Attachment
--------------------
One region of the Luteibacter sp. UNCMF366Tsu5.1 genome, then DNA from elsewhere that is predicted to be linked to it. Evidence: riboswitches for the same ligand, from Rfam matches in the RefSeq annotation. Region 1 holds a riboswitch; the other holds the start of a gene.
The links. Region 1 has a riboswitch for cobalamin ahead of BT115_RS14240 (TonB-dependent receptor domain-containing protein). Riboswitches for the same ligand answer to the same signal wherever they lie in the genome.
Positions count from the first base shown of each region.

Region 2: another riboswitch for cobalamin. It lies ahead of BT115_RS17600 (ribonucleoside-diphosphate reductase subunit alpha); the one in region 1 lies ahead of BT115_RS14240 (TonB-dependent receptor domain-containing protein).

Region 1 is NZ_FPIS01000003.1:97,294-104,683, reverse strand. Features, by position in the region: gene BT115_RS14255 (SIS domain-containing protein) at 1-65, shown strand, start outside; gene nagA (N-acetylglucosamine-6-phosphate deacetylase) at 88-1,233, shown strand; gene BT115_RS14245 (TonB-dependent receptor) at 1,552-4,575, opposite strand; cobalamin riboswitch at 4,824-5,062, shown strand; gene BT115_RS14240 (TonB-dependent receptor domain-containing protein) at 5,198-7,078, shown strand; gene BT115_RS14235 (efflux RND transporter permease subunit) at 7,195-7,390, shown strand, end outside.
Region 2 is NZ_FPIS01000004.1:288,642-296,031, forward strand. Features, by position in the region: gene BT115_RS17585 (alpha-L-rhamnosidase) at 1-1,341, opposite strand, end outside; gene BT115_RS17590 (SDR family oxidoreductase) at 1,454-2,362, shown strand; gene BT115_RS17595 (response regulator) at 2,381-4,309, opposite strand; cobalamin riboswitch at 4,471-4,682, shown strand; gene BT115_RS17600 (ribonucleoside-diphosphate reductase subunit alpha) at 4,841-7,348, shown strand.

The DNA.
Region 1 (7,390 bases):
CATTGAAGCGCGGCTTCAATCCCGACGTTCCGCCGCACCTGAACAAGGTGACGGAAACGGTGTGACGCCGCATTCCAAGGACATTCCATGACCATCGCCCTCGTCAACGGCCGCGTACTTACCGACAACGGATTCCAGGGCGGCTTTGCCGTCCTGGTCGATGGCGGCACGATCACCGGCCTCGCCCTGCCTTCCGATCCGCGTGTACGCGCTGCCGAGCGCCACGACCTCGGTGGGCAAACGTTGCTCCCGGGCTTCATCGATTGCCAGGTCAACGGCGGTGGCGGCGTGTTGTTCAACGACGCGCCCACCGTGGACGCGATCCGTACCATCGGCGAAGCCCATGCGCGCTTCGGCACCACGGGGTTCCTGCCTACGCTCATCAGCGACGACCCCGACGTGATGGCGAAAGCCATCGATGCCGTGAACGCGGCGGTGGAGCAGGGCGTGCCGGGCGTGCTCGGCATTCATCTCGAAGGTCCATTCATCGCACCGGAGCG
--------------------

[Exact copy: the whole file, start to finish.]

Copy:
One region of the Luteibacter sp. UNCMF366Tsu5.1 genome, then DNA from elsewhere that is predicted to be linked to it. Evidence: riboswitches for the same ligand, from Rfam matches in the RefSeq annotation. Region 1 holds a riboswitch; the other holds the start of a gene.
The links. Region 1 has a riboswitch for cobalamin ahead of BT115_RS14240 (TonB-dependent receptor domain-containing protein). Riboswitches for the same ligand answer to the same signal wherever they lie in the genome.
Positions count from the first base shown of each region.

Region 2: another riboswitch for cobalamin. It lies ahead of BT115_RS17600 (ribonucleoside-diphosphate reductase subunit alpha); the one in region 1 lies ahead of BT115_RS14240 (TonB-dependent receptor domain-containing protein).

Region 1 is NZ_FPIS01000003.1:97,294-104,683, reverse strand. Features, by position in the region: gene BT115_RS14255 (SIS domain-containing protein) at 1-65, shown strand, start outside; gene nagA (N-acetylglucosamine-6-phosphate deacetylase) at 88-1,233, shown strand; gene BT115_RS14245 (TonB-dependent receptor) at 1,552-4,575, opposite strand; cobalamin riboswitch at 4,824-5,062, shown strand; gene BT115_RS14240 (TonB-dependent receptor domain-containing protein) at 5,198-7,078, shown strand; gene BT115_RS14235 (efflux RND transporter permease subunit) at 7,195-7,390, shown strand, end outside.
Region 2 is NZ_FPIS01000004.1:288,642-296,031, forward strand. Features, by position in the region: gene BT115_RS17585 (alpha-L-rhamnosidase) at 1-1,341, opposite strand, end outside; gene BT115_RS17590 (SDR family oxidoreductase) at 1,454-2,362, shown strand; gene BT115_RS17595 (response regulator) at 2,381-4,309, opposite strand; cobalamin riboswitch at 4,471-4,682, shown strand; gene BT115_RS17600 (ribonucleoside-diphosphate reductase subunit alpha) at 4,841-7,348, shown strand.

The DNA.
Region 1 (7,390 bases):
CATTGAAGCGCGGCTTCAATCCCGACGTTCCGCCGCACCTGAACAAGGTGACGGAAACGGTGTGACGCCGCATTCCAAGGACATTCCATGACCATCGCCCTCGTCAACGGCCGCGTACTTACCGACAACGGATTCCAGGGCGGCTTTGCCGTCCTGGTCGATGGCGGCACGATCACCGGCCTCGCCCTGCCTTCCGATCCGCGTGTACGCGCTGCCGAGCGCCACGACCTCGGTGGGCAAACGTTGCTCCCGGGCTTCATCGATTGCCAGGTCAACGGCGGTGGCGGCGTGTTGTTCAACGACGCGCCCACCGTGGACGCGATCCGTACCATCGGCGAAGCCCATGCGCGCTTCGGCACCACGGGGTTCCTGCCTACGCTCATCAGCGACGACCCCGACGTGATGGCGAAAGCCATCGATGCCGTGAACGCGGCGGTGGAGCAGGGCGTGCCGGGCGTGCTCGGCATTCATCTCGAAGGTCCATTCATCGCACCGGAGCG